How to create space (and time) for creativity (in the bathroom) ‹ Literary Hub

My father taught me to write. No to writing, but how to create the space and time where a moment of inspiration can be captured and brought to life on the page through language.

It would sadden him to know that he had this effect on me. He never wanted me to write books; he wanted me to go work for him and write bills. He was tempting. He was a successful importer of things, a joyous world traveler, with a jet and many houses. Attractive, his life, but I decided to become a writer in his place, and the result of that decision, made in 1983, meant years of icy distance between us. We were just beginning to grow fond of each other again when he died, in 1997, a year before I sold my first book.

I think one of the prerequisites for becoming a writer is a love of language, of words, plain and simple. Each family has its own language, peculiar expressions that are not necessarily unique but feel unique, a linguistic identifier, and they can mark you.

I also inherited this from my father. He had many of those expressions.

That and fifty cents will get you a cup of coffee.

It doesn’t matter if it’s a bloodhound, you better stop kicking my dog..

Champagne flavor, beer wallet..

He doesn’t know his ass from deep center field.

These are all expressions that I attribute to my father, although he did not invent them, one in a million to use them. If he left the front door open, allowing the conditioned air from inside to flow into the hot, humid outside, I’d wonder if I was “born in a barn.” I love this expression now, and the idea that I could have been born in a barn, and that somehow being born there made me unable to close the door on a real house. It didn’t make any sense, but still.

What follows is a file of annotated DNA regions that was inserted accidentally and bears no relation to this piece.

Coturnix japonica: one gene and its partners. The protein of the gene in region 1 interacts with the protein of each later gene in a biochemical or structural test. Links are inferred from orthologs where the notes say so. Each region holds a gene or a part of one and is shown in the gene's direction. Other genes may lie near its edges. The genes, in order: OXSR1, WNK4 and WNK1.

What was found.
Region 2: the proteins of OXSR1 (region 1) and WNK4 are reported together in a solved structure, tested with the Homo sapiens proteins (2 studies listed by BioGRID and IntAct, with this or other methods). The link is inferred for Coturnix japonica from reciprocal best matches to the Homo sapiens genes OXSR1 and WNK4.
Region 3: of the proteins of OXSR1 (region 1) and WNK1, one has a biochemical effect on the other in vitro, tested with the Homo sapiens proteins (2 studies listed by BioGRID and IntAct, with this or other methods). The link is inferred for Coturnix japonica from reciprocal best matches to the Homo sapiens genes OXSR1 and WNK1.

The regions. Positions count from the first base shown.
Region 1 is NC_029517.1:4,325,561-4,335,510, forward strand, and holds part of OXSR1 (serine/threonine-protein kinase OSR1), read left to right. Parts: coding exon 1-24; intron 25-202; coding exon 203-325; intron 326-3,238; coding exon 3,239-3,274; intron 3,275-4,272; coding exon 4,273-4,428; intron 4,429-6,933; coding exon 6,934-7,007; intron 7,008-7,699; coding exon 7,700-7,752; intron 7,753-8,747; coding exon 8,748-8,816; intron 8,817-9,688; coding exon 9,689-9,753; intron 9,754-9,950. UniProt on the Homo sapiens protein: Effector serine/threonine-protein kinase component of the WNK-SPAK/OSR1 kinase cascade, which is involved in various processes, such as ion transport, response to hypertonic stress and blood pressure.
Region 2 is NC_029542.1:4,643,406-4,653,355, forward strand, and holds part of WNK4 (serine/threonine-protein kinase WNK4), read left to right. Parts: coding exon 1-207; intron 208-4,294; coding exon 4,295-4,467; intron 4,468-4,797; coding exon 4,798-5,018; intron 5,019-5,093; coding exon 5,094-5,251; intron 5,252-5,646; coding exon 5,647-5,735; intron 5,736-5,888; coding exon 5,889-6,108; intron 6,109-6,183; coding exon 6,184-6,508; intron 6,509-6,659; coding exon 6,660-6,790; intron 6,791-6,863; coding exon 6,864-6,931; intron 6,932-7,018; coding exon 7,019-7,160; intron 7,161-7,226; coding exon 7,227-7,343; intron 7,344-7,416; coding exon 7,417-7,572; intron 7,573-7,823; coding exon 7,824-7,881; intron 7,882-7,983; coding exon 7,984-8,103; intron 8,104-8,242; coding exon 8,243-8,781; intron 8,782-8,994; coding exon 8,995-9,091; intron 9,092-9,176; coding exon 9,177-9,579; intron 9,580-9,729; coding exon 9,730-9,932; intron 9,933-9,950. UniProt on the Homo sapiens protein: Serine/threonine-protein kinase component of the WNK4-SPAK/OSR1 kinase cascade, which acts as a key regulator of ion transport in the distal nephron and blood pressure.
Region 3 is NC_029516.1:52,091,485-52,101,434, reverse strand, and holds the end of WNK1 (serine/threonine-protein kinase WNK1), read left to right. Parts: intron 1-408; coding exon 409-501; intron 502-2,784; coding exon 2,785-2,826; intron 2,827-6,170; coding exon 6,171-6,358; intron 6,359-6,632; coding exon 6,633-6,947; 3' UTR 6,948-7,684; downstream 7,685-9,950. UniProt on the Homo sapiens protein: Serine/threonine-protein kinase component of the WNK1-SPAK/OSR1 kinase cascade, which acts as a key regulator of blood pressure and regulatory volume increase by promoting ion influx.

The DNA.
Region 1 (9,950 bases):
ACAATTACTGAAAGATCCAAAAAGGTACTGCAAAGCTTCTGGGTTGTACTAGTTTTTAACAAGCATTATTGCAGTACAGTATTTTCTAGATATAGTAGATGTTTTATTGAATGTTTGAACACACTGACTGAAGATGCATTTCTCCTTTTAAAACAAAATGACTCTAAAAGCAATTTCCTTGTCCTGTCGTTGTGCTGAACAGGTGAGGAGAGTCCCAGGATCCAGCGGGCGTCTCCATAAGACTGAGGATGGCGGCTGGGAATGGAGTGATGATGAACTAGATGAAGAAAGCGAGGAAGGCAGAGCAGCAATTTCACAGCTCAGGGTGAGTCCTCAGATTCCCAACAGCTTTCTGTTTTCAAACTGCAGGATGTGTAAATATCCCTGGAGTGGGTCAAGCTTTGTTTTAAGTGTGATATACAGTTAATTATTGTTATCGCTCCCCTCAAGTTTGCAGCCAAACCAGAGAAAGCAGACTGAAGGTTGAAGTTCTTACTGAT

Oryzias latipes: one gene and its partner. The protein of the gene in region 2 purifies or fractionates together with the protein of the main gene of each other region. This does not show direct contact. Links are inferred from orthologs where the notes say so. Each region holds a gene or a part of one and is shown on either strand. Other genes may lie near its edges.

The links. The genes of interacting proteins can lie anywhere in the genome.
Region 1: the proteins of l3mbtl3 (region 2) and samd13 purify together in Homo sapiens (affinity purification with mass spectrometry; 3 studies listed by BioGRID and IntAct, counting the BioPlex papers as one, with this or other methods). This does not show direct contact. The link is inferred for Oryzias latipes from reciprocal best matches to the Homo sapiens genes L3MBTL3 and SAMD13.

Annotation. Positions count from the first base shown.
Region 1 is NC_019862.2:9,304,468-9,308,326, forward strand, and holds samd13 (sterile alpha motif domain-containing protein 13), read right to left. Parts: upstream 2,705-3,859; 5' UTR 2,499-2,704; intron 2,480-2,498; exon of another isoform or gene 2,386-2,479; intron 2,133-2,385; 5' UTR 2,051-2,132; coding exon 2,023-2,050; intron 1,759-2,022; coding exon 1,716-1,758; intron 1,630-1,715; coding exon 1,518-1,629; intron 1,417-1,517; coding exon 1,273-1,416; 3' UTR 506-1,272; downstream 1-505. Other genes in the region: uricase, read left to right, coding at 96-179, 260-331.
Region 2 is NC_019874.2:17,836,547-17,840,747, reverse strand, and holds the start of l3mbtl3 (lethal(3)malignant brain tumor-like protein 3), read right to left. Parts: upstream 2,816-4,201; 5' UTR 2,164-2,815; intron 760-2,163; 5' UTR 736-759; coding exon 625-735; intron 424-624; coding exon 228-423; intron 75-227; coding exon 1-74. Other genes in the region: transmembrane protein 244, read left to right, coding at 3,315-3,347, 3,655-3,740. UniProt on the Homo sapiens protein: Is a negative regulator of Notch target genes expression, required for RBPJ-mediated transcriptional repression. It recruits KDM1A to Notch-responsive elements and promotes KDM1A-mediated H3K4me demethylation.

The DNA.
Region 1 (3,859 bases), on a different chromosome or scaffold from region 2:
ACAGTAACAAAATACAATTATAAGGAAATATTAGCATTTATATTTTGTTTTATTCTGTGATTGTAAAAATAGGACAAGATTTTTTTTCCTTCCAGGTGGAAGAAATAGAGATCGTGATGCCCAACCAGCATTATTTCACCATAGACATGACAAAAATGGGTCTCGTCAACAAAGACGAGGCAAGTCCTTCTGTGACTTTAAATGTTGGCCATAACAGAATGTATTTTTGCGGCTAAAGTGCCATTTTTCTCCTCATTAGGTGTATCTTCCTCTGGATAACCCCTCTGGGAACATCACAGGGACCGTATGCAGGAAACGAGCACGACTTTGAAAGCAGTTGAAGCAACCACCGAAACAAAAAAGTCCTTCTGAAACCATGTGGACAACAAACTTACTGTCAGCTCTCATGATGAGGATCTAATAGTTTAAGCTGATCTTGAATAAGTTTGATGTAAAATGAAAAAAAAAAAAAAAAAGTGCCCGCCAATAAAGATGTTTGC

Other: You could ruin a car funeral. This was one of his favorites and while I understand what it’s supposed to mean (I was so wrong, who didn’t), I could never understand how this really works, the significance of such a small funeral or in what way. It could possibly have something to do with one and what you could do to mess it up.

But surely his most beloved expression was this, the vulgar version of Cut fish or bait. Which one is this: Shit or get out of the pot.

There was no limit to the number of moments in life to which this expression could be applied. can mean to take action! What is the positive take on him. Or it could be read as more critical, which means take action or forget it move on give someone else a chance im sick of you doing nothing around here.

Here’s the thing: my father traveled a lot. The sad anonymity of hotel rooms blocked him. He missed the comfort of home, so when he returned, he went to the bathroom. This is where he went when he came home, and where he stayed, for a long time, until he left again on business. He had a real office a few miles away, but at home the bathroom was his office and, like Lyndon Johnson, had an open door policy for all of us; in fact, the door was rarely closed.

Anyone—me, my sisters, my mother, the maid—could, and did, stop by the bathroom and see him there, sitting on the toilet, his light blue boxer shorts collapsed around his ankles, hiding his top. of his feet, hairless and white. His back was hunched forward and his elbows rested on his knees. In his hands were six or seven squares of yellow toilet paper, which he folded, unfolded, and refolded, careful with the perforations.